Attack a Second Weakness

The principle of the “second weakness” is an important part of attacking positional chess. The theory is that attacking against one weakness is not usually enough to win, because the defender can bring their pieces to defend a single weakness. A lot of attacks then involve “creating a second weakness” on the other side of the board.

Two weaknesses on opposite sides of the board are almost impossible to defend. The attacker flips back and forth, and the defensive pieces also try to swap back and forth to defend. But if the attacker has more mobility, more space, or can attack both weaknesses at once with a centralized piece, then one weakness or other will fail. The attacker then crashes in against one of the weaknesses and will win material and invade the enemy position at that location.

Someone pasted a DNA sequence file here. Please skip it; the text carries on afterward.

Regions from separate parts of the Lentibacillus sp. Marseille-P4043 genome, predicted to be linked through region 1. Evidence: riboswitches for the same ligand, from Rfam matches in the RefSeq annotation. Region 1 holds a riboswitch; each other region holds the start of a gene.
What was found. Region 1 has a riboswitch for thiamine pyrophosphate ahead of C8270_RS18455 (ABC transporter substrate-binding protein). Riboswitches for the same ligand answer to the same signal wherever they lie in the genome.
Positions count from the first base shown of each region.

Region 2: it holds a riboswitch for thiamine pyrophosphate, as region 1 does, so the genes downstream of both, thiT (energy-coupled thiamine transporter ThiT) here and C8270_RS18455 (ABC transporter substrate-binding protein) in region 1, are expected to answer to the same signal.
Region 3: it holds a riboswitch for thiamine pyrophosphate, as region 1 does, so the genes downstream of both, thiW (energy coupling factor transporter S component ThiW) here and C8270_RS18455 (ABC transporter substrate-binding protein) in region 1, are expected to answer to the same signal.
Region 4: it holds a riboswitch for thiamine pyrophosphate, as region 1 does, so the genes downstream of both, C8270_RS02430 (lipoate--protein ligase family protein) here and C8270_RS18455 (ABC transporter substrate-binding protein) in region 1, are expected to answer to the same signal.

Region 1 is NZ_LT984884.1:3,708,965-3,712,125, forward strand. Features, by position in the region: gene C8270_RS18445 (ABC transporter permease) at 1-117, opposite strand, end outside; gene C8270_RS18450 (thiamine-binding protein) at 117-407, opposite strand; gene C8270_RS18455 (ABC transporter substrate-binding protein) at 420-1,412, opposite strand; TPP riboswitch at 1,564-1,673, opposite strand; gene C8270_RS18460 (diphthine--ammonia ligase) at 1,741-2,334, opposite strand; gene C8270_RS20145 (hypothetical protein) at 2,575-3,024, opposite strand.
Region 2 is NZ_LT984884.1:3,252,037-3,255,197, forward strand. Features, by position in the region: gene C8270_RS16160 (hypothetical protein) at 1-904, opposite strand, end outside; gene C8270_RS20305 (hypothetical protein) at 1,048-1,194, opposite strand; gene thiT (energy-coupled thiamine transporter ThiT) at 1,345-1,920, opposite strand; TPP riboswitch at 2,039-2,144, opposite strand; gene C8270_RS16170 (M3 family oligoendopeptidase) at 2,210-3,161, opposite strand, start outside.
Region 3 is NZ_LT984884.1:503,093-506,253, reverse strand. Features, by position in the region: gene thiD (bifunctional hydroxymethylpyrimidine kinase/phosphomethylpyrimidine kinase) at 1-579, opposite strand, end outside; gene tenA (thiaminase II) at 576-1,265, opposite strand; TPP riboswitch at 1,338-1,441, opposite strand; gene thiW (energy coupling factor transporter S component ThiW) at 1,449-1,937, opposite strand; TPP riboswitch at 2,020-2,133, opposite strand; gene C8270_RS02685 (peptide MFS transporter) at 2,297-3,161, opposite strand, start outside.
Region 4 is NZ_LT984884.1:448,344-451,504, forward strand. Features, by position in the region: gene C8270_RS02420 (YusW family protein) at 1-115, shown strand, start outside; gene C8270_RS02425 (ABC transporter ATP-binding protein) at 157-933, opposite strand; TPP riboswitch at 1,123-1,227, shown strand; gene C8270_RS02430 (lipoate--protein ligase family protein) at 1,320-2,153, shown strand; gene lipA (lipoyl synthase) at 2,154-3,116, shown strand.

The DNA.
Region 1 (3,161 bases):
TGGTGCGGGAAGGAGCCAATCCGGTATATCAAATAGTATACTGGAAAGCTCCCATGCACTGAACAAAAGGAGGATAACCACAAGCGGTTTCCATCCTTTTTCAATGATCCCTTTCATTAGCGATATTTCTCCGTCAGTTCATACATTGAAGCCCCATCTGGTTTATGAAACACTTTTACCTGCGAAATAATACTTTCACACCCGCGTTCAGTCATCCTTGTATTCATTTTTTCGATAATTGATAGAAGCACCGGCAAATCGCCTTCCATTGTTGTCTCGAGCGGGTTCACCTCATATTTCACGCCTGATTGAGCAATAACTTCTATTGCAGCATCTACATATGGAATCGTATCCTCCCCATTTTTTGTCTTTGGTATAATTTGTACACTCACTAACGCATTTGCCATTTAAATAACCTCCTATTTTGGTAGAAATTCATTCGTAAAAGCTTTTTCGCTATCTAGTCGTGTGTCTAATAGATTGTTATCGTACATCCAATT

That’s the theory. In practice, this is such an advanced strategy that it is not used by beginners or even by intermediate players. The theoretical justification is that one weakness can be defended, but that theory falls over because beginners and intermediate players are not actually that good at accurately defending. Often a single weakness is enough to win a game in the lower levels of chess play.

Related Chess Tactics

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